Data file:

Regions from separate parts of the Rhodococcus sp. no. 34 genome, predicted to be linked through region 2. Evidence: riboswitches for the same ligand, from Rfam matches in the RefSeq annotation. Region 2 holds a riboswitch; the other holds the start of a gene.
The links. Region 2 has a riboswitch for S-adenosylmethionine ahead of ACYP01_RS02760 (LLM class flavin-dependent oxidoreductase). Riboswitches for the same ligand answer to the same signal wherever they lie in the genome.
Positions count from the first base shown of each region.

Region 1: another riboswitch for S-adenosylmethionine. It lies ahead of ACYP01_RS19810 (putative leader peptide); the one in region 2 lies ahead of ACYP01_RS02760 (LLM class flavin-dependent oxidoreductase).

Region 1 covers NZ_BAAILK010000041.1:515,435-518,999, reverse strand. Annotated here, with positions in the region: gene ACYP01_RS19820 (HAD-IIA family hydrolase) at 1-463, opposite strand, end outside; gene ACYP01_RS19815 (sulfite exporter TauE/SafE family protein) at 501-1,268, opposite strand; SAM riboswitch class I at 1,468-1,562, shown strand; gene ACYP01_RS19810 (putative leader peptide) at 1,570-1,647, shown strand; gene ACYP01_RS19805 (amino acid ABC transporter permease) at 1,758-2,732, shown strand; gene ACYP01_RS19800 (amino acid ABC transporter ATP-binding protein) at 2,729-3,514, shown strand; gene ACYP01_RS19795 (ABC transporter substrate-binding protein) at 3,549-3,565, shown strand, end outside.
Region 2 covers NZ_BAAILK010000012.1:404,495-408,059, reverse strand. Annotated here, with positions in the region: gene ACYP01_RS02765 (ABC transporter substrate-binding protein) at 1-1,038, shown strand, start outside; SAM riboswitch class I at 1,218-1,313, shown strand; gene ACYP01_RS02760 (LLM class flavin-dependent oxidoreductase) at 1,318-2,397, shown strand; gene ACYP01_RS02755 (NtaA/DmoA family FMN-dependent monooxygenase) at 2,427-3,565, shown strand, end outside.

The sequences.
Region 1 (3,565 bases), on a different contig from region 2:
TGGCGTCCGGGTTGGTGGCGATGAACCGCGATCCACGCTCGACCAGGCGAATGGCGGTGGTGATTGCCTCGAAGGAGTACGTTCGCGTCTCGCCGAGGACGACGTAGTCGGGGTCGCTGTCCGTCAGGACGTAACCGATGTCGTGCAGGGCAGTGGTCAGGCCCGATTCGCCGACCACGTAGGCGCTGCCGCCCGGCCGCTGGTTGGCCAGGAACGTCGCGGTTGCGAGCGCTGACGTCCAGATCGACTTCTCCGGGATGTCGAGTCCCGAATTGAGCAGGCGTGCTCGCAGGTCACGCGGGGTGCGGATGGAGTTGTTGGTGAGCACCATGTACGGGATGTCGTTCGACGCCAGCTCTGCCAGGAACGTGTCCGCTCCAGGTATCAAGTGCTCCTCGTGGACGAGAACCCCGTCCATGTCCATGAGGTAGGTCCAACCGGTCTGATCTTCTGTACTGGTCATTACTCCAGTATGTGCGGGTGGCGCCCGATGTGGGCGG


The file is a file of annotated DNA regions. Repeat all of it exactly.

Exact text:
Regions from separate parts of the Rhodococcus sp. no. 34 genome, predicted to be linked through region 2. Evidence: riboswitches for the same ligand, from Rfam matches in the RefSeq annotation. Region 2 holds a riboswitch; the other holds the start of a gene.
The links. Region 2 has a riboswitch for S-adenosylmethionine ahead of ACYP01_RS02760 (LLM class flavin-dependent oxidoreductase). Riboswitches for the same ligand answer to the same signal wherever they lie in the genome.
Positions count from the first base shown of each region.

Region 1: another riboswitch for S-adenosylmethionine. It lies ahead of ACYP01_RS19810 (putative leader peptide); the one in region 2 lies ahead of ACYP01_RS02760 (LLM class flavin-dependent oxidoreductase).

Region 1 covers NZ_BAAILK010000041.1:515,435-518,999, reverse strand. Annotated here, with positions in the region: gene ACYP01_RS19820 (HAD-IIA family hydrolase) at 1-463, opposite strand, end outside; gene ACYP01_RS19815 (sulfite exporter TauE/SafE family protein) at 501-1,268, opposite strand; SAM riboswitch class I at 1,468-1,562, shown strand; gene ACYP01_RS19810 (putative leader peptide) at 1,570-1,647, shown strand; gene ACYP01_RS19805 (amino acid ABC transporter permease) at 1,758-2,732, shown strand; gene ACYP01_RS19800 (amino acid ABC transporter ATP-binding protein) at 2,729-3,514, shown strand; gene ACYP01_RS19795 (ABC transporter substrate-binding protein) at 3,549-3,565, shown strand, end outside.
Region 2 covers NZ_BAAILK010000012.1:404,495-408,059, reverse strand. Annotated here, with positions in the region: gene ACYP01_RS02765 (ABC transporter substrate-binding protein) at 1-1,038, shown strand, start outside; SAM riboswitch class I at 1,218-1,313, shown strand; gene ACYP01_RS02760 (LLM class flavin-dependent oxidoreductase) at 1,318-2,397, shown strand; gene ACYP01_RS02755 (NtaA/DmoA family FMN-dependent monooxygenase) at 2,427-3,565, shown strand, end outside.

The sequences.
Region 1 (3,565 bases), on a different contig from region 2:
TGGCGTCCGGGTTGGTGGCGATGAACCGCGATCCACGCTCGACCAGGCGAATGGCGGTGGTGATTGCCTCGAAGGAGTACGTTCGCGTCTCGCCGAGGACGACGTAGTCGGGGTCGCTGTCCGTCAGGACGTAACCGATGTCGTGCAGGGCAGTGGTCAGGCCCGATTCGCCGACCACGTAGGCGCTGCCGCCCGGCCGCTGGTTGGCCAGGAACGTCGCGGTTGCGAGCGCTGACGTCCAGATCGACTTCTCCGGGATGTCGAGTCCCGAATTGAGCAGGCGTGCTCGCAGGTCACGCGGGGTGCGGATGGAGTTGTTGGTGAGCACCATGTACGGGATGTCGTTCGACGCCAGCTCTGCCAGGAACGTGTCCGCTCCAGGTATCAAGTGCTCCTCGTGGACGAGAACCCCGTCCATGTCCATGAGGTAGGTCCAACCGGTCTGATCTTCTGTACTGGTCATTACTCCAGTATGTGCGGGTGGCGCCCGATGTGGGCGG